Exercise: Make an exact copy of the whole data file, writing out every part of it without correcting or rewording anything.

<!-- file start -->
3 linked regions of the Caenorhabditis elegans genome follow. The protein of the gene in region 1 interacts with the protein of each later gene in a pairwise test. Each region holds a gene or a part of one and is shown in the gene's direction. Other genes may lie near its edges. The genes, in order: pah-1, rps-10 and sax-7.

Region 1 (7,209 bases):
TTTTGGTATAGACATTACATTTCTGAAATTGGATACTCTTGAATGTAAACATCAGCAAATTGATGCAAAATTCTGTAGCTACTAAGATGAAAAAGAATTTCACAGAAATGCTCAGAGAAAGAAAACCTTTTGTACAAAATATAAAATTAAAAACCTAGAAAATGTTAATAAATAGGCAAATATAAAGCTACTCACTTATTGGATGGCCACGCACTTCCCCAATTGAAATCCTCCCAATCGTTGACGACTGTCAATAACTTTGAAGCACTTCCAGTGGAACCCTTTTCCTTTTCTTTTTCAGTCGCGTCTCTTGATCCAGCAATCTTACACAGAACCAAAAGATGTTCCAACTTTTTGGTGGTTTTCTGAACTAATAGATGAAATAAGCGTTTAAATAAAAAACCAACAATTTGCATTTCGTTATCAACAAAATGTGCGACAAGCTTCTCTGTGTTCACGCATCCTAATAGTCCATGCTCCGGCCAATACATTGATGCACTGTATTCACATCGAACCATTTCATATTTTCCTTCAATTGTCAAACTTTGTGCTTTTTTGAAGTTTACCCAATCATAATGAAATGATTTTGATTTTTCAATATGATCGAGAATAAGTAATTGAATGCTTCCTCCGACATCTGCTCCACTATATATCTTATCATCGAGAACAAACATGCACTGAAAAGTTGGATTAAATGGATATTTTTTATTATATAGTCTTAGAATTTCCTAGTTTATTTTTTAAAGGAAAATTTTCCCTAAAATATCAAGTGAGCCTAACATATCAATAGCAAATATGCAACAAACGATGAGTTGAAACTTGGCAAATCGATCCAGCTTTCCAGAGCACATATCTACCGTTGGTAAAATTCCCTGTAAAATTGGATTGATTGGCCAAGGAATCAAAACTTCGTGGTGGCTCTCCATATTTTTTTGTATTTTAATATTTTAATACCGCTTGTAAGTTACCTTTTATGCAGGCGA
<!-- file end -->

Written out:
3 linked regions of the Caenorhabditis elegans genome follow. The protein of the gene in region 1 interacts with the protein of each later gene in a pairwise test. Each region holds a gene or a part of one and is shown in the gene's direction. Other genes may lie near its edges. The genes, in order: pah-1, rps-10 and sax-7.

Region 1 (7,209 bases):
TTTTGGTATAGACATTACATTTCTGAAATTGGATACTCTTGAATGTAAACATCAGCAAATTGATGCAAAATTCTGTAGCTACTAAGATGAAAAAGAATTTCACAGAAATGCTCAGAGAAAGAAAACCTTTTGTACAAAATATAAAATTAAAAACCTAGAAAATGTTAATAAATAGGCAAATATAAAGCTACTCACTTATTGGATGGCCACGCACTTCCCCAATTGAAATCCTCCCAATCGTTGACGACTGTCAATAACTTTGAAGCACTTCCAGTGGAACCCTTTTCCTTTTCTTTTTCAGTCGCGTCTCTTGATCCAGCAATCTTACACAGAACCAAAAGATGTTCCAACTTTTTGGTGGTTTTCTGAACTAATAGATGAAATAAGCGTTTAAATAAAAAACCAACAATTTGCATTTCGTTATCAACAAAATGTGCGACAAGCTTCTCTGTGTTCACGCATCCTAATAGTCCATGCTCCGGCCAATACATTGATGCACTGTATTCACATCGAACCATTTCATATTTTCCTTCAATTGTCAAACTTTGTGCTTTTTTGAAGTTTACCCAATCATAATGAAATGATTTTGATTTTTCAATATGATCGAGAATAAGTAATTGAATGCTTCCTCCGACATCTGCTCCACTATATATCTTATCATCGAGAACAAACATGCACTGAAAAGTTGGATTAAATGGATATTTTTTATTATATAGTCTTAGAATTTCCTAGTTTATTTTTTAAAGGAAAATTTTCCCTAAAATATCAAGTGAGCCTAACATATCAATAGCAAATATGCAACAAACGATGAGTTGAAACTTGGCAAATCGATCCAGCTTTCCAGAGCACATATCTACCGTTGGTAAAATTCCCTGTAAAATTGGATTGATTGGCCAAGGAATCAAAACTTCGTGGTGGCTCTCCATATTTTTTTGTATTTTAATATTTTAATACCGCTTGTAAGTTACCTTTTATGCAGGCGA